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For many years, man has worked towards bridging the gap between purely acoustic analog instruments/music devices and electronic synthesis instruments/devices.
Now the vocoder effect, once only possible through electronic equipment, is now made possible through perhaps the crudest method of sound modification--gas.
Yes, helium is not just for balloons and funny voices anymore.
Combined with other gases and mixed by a controller unit (be it a mechanical organ or a electronic synthesizer), helium is just part of what makes the Gas Blaster deliver that sweet modulation straight to your eardrums.
Pyrotechnics package sold separately.
[angel, Jan 23 2008]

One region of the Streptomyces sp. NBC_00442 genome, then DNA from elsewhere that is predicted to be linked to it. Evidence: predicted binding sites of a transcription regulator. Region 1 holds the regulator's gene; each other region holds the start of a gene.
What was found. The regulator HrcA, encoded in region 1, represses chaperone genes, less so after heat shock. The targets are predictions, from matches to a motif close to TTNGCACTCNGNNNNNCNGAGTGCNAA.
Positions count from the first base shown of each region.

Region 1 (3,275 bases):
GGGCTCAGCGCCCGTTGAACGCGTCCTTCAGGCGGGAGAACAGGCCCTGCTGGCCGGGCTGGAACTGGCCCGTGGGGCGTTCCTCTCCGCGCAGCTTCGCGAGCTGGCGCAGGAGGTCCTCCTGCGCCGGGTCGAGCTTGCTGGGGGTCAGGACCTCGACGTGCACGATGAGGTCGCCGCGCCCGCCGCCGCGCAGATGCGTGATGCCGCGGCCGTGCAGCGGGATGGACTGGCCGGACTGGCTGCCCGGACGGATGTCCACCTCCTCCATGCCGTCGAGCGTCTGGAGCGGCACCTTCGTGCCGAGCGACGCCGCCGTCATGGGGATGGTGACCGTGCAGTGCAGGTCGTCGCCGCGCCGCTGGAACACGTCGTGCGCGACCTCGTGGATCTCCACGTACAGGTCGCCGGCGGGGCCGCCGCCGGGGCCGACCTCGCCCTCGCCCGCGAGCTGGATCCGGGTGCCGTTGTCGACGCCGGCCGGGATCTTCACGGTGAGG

Helium-xenon meringue organ
Eat your gas (by [nineteenthly]) [Spacecoyote, Oct 18 2008]
One Pipe Organ
[Spacecoyote, Dec 23 2008]
||Precisely how will this work?
||The speed of sound differs through different gases, with mixing, modulation, and maybe even multiple mixers, sound could be modified in real time to create layered digital-esque analog effects.
||//Precisely how will this work?//
Possibly in much the same way as the Voice-Box (or 'Bag') used most notably by Jeff Beck and Peter Frampton (and also by David Gilmour, Joe Walsh and Davey Johnstone). The output of an electric guitar is fed to a small amplifier and speaker, and the the sound is directed down a tube into the player's mouth. The resulting sound is picked up by his vocal mike. (linky)